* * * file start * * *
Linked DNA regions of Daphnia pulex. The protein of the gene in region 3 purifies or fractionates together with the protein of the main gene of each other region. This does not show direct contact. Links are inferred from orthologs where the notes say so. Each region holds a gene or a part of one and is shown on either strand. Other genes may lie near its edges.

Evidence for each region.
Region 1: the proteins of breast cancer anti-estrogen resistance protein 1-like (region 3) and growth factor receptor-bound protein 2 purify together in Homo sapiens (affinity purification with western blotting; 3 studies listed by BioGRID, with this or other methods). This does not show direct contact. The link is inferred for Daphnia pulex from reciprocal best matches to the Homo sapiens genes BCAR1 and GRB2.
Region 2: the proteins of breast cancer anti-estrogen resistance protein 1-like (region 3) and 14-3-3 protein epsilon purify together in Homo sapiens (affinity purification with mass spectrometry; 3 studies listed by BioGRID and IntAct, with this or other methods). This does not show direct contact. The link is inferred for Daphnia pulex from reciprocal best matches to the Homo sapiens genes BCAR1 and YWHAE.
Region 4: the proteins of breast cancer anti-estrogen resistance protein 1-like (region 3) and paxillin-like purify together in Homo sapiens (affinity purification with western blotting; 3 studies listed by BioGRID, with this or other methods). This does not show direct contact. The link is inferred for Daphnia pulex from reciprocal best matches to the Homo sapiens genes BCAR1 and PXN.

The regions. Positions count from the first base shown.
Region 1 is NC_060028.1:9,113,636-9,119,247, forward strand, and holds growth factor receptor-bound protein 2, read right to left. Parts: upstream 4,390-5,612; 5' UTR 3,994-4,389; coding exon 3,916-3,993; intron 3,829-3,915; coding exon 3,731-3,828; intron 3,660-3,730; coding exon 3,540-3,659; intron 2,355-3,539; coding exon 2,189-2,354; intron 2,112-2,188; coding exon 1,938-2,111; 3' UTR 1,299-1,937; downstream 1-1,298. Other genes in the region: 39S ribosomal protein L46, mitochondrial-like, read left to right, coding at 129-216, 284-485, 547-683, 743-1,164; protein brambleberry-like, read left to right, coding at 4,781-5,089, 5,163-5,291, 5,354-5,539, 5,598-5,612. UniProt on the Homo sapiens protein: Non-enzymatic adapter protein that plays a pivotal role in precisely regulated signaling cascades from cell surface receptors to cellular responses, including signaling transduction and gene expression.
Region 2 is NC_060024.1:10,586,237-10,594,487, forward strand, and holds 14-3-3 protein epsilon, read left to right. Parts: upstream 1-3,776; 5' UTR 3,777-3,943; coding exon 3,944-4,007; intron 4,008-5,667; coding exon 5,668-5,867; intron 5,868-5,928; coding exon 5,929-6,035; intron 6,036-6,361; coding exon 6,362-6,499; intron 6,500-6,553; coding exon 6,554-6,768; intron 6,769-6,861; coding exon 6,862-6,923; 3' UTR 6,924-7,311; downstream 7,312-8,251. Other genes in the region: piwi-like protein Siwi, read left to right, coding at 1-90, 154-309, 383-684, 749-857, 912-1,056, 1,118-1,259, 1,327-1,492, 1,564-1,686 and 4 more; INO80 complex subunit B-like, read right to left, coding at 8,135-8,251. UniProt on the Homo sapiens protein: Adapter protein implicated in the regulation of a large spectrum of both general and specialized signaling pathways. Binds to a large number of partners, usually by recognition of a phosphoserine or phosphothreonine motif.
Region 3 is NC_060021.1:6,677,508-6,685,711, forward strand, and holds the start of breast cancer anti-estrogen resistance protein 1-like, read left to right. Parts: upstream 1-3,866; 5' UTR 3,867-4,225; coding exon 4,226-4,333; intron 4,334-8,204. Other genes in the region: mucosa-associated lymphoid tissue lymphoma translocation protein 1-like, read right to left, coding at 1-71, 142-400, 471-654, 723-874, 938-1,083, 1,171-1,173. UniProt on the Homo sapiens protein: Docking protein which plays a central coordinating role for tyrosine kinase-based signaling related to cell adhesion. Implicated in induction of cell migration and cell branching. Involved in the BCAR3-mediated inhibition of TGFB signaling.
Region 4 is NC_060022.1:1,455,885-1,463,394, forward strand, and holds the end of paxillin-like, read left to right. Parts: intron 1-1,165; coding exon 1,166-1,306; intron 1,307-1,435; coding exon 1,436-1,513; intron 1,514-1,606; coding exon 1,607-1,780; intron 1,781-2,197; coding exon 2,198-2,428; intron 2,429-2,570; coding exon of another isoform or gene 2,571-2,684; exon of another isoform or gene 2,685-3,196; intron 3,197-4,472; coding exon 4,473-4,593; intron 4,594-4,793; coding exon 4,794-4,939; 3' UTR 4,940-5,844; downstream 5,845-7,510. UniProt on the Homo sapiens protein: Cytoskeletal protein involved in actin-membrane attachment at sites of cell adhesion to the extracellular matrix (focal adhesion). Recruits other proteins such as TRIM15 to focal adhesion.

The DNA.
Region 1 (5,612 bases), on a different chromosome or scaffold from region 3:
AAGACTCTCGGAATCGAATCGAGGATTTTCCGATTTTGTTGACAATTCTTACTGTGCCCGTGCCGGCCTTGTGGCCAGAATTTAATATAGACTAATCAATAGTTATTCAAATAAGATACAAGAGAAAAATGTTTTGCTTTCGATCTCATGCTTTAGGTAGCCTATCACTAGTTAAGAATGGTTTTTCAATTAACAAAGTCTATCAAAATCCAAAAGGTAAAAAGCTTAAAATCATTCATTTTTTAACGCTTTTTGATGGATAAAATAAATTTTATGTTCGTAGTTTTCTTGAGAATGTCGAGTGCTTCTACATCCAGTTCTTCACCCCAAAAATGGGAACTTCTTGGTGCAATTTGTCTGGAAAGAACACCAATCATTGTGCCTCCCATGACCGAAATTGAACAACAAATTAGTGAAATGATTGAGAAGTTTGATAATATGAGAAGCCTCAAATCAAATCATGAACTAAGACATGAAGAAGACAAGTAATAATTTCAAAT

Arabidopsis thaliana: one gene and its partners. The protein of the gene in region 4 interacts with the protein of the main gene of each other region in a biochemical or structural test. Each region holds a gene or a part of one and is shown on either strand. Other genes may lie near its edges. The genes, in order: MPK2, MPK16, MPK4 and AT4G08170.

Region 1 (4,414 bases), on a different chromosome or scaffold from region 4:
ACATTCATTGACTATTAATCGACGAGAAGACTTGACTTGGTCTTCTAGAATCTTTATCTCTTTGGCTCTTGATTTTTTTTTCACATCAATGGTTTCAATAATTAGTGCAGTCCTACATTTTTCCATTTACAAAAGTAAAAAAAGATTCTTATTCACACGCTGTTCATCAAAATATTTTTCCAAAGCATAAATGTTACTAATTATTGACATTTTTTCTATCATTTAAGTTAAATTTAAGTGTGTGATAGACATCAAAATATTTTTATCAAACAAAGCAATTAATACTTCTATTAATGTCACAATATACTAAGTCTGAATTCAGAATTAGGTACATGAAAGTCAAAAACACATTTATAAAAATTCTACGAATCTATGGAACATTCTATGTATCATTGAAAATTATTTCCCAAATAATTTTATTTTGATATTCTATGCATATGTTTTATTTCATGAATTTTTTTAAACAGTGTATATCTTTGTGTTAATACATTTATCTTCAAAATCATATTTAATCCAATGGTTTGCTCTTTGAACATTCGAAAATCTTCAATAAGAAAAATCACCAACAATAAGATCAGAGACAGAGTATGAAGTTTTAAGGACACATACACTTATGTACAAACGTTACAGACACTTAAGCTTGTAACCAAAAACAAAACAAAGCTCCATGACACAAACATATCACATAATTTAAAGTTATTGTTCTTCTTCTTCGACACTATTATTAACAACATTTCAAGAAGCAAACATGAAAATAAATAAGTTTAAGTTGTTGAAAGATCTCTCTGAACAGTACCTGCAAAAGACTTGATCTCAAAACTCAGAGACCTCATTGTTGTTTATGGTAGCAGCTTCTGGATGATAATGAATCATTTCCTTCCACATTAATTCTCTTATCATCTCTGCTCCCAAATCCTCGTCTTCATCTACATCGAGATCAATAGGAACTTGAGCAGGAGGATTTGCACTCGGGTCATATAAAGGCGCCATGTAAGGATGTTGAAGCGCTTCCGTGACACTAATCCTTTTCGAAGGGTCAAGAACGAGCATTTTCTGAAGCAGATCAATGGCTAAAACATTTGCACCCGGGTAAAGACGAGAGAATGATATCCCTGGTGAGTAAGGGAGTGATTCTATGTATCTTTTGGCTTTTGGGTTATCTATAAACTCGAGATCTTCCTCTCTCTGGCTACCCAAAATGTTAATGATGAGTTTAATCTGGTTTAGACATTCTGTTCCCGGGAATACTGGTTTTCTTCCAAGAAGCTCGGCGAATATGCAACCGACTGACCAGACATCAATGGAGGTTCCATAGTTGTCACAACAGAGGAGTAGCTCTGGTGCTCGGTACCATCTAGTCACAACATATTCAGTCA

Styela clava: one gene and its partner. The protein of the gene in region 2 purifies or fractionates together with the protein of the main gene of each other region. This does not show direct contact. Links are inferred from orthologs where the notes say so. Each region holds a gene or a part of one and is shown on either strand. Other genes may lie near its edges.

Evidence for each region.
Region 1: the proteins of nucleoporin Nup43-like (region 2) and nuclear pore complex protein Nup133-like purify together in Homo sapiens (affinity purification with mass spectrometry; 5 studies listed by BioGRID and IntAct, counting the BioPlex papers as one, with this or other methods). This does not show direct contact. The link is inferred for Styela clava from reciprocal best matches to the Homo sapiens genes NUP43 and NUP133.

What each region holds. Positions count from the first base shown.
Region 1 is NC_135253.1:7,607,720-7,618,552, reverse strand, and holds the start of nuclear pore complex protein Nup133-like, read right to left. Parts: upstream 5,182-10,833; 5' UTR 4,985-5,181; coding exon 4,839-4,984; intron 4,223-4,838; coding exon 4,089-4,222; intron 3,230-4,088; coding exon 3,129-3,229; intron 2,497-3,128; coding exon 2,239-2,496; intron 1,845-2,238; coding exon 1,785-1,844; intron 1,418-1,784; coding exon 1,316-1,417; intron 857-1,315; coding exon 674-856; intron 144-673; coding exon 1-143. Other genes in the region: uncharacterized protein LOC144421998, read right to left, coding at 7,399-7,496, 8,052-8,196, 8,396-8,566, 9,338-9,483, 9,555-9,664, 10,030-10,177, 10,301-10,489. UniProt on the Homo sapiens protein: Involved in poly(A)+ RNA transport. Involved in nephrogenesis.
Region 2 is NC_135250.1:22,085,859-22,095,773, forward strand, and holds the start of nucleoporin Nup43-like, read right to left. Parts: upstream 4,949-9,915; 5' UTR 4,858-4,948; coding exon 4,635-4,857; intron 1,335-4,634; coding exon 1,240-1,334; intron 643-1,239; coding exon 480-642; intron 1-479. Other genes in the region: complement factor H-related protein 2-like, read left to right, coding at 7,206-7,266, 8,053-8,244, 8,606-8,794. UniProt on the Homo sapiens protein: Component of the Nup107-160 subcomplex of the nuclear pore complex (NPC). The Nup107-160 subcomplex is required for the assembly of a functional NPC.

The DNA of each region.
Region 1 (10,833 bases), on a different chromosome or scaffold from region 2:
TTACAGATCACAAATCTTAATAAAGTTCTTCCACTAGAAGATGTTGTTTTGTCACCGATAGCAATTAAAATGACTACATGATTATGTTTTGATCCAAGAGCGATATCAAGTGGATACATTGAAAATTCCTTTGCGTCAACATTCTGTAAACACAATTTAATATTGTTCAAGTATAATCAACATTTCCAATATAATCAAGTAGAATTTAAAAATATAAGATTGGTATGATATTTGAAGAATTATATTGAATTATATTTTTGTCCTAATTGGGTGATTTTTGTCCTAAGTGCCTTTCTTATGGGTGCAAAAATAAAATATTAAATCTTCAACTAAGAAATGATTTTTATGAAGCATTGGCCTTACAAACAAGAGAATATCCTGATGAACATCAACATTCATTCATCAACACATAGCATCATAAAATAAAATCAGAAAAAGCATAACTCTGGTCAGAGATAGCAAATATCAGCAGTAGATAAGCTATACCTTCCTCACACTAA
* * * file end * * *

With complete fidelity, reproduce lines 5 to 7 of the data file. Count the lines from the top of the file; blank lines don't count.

Region 4: the proteins of breast cancer anti-estrogen resistance protein 1-like (region 3) and paxillin-like purify together in Homo sapiens (affinity purification with western blotting; 3 studies listed by BioGRID, with this or other methods). This does not show direct contact. The link is inferred for Daphnia pulex from reciprocal best matches to the Homo sapiens genes BCAR1 and PXN.

The regions. Positions count from the first base shown.
Region 1 is NC_060028.1:9,113,636-9,119,247, forward strand, and holds growth factor receptor-bound protein 2, read right to left. Parts: upstream 4,390-5,612; 5' UTR 3,994-4,389; coding exon 3,916-3,993; intron 3,829-3,915; coding exon 3,731-3,828; intron 3,660-3,730; coding exon 3,540-3,659; intron 2,355-3,539; coding exon 2,189-2,354; intron 2,112-2,188; coding exon 1,938-2,111; 3' UTR 1,299-1,937; downstream 1-1,298. Other genes in the region: 39S ribosomal protein L46, mitochondrial-like, read left to right, coding at 129-216, 284-485, 547-683, 743-1,164; protein brambleberry-like, read left to right, coding at 4,781-5,089, 5,163-5,291, 5,354-5,539, 5,598-5,612. UniProt on the Homo sapiens protein: Non-enzymatic adapter protein that plays a pivotal role in precisely regulated signaling cascades from cell surface receptors to cellular responses, including signaling transduction and gene expression.